Welcome to the April edition of NatSCA Digital Digest.
A monthly blog series featuring the latest on where to go, what to see and do in the natural history sector including jobs, exhibitions, conferences and training opportunities. If you have any top tips and recommendations for our next Digest please drop an email to firstname.lastname@example.org.
This summer will see the return of the physical NatSCA Conference – a partnership with the Society for the Preservation of Natural History Collections and the Biodiversity Heritage Library. Early Rate registration has now closed but a Late Rate registration fee is still available, with NatSCA members eligible for the Standard Member rate. The programme of events is now available to view.
NatSCA Lunchtime Chats
The new lunchtime chats are for members only and run on the last Thursday of every month. In our last session we heard from Mike Rutherford, Curator of Zoology and Anatomy at the Hunterian in Glasgow all about their investigation of a sperm whale that washed up in Thailand.
In this month’s talk we’ll be having a discussion about upcoming openings on the board of trustees for NatSCA (i.e. the committee), so please join us if you’d like to learn more about what we all do. There will be specific roles opening up so departing trustees will be explaining in more detail what those involve, but there will also be general positions available. Any NatSCA member is eligible to become a trustee; no previous experience or length of time as a member is a requirement, just an enthusiasm for supporting the work of the association. We welcome and encourage all applicants and we are particularly keen to receive nominations that help us represent the diversity of our membership, at trustee level.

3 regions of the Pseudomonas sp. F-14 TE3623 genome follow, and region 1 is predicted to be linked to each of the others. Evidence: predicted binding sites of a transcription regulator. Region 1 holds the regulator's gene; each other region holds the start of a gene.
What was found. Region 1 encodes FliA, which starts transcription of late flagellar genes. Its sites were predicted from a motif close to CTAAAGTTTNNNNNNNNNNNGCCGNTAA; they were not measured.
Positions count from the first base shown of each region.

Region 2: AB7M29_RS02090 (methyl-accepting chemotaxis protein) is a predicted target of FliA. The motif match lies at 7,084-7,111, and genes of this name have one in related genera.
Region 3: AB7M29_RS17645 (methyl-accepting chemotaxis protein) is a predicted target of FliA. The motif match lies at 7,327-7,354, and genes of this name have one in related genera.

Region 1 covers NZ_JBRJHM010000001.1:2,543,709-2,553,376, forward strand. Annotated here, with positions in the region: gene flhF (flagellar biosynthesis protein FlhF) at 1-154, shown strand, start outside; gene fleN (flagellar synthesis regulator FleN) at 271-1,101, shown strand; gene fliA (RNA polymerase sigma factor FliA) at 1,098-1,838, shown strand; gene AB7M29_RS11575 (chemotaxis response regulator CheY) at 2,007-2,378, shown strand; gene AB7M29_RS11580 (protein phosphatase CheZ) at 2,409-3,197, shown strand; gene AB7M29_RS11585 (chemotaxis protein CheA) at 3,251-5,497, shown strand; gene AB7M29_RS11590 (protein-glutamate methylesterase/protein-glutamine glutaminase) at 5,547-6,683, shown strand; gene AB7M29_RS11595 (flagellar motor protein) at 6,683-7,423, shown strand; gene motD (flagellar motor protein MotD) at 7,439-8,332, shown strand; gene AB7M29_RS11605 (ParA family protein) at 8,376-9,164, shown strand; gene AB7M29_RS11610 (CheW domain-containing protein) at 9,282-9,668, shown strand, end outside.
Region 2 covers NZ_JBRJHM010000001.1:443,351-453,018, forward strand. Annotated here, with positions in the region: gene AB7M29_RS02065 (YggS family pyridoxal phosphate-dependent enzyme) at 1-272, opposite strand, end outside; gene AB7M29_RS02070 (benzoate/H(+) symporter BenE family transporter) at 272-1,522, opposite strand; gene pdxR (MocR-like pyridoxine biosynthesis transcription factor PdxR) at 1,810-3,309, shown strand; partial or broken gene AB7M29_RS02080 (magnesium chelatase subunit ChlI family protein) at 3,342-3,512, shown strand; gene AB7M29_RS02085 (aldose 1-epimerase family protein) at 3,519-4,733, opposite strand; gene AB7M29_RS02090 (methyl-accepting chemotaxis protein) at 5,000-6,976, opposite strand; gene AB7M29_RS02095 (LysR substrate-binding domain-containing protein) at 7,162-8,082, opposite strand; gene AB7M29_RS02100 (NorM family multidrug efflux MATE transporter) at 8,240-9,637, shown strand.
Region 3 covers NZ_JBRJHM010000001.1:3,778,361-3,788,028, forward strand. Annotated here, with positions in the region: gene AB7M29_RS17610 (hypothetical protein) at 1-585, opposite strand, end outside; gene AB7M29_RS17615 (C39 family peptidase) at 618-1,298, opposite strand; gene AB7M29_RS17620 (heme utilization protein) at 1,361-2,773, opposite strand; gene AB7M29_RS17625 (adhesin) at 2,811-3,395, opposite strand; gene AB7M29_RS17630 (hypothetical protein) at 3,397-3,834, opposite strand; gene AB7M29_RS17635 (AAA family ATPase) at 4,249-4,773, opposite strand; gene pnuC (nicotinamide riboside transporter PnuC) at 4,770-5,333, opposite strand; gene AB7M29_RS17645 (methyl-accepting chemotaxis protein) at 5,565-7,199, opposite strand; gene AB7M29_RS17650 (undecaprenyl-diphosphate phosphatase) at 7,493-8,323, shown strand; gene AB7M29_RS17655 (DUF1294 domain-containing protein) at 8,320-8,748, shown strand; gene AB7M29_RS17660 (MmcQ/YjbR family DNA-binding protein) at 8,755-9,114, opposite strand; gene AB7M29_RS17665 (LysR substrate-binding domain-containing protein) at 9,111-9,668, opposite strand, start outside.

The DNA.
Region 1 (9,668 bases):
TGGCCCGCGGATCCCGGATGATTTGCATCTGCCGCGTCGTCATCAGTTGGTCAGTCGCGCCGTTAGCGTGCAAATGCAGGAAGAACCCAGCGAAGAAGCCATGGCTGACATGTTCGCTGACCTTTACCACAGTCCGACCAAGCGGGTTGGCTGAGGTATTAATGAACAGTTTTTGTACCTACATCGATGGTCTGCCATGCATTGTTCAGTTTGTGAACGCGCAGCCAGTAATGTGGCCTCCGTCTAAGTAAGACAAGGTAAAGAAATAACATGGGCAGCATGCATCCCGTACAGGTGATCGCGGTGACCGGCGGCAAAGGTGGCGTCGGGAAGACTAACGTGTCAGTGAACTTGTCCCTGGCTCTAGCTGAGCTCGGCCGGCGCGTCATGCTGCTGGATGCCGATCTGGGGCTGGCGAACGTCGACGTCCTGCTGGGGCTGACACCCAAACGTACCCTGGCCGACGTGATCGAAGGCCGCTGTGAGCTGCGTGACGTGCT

This series is supposed to be informal, no fancy equipment is needed, it will be put out over the NatSCA Zoom platform and there is no fixed format. There will be shaky walks through stores by mobile, demos, plain pieces to camera or traditional PowerPoints if that’s the best way to share images and info. For those who want to take part please email email@example.com to put forward your idea; if a stable internet connection for what you want to achieve is tricky we can put up a pre-recorded video and then speakers can jump in at the end for the discussion.
Bring your sandwiches and a cuppa and we hope to see you on the day! All members will have received a link to join via Zoom (the same link works for all sessions) – if you haven’t, get in touch with firstname.lastname@example.org.
Upcoming NFBR conference
The National Forum for Biological Recording has an upcoming conference for members to attend: ‘Curating the Past, Creating the Future: Legacies in Biological Recording’. It will take place Thursday 5th May – Saturday 7th May 2022 at Oxford University Museum of Natural History as well as online via Zoom. The conference costs £20 in person or £10 online. You can book your space here.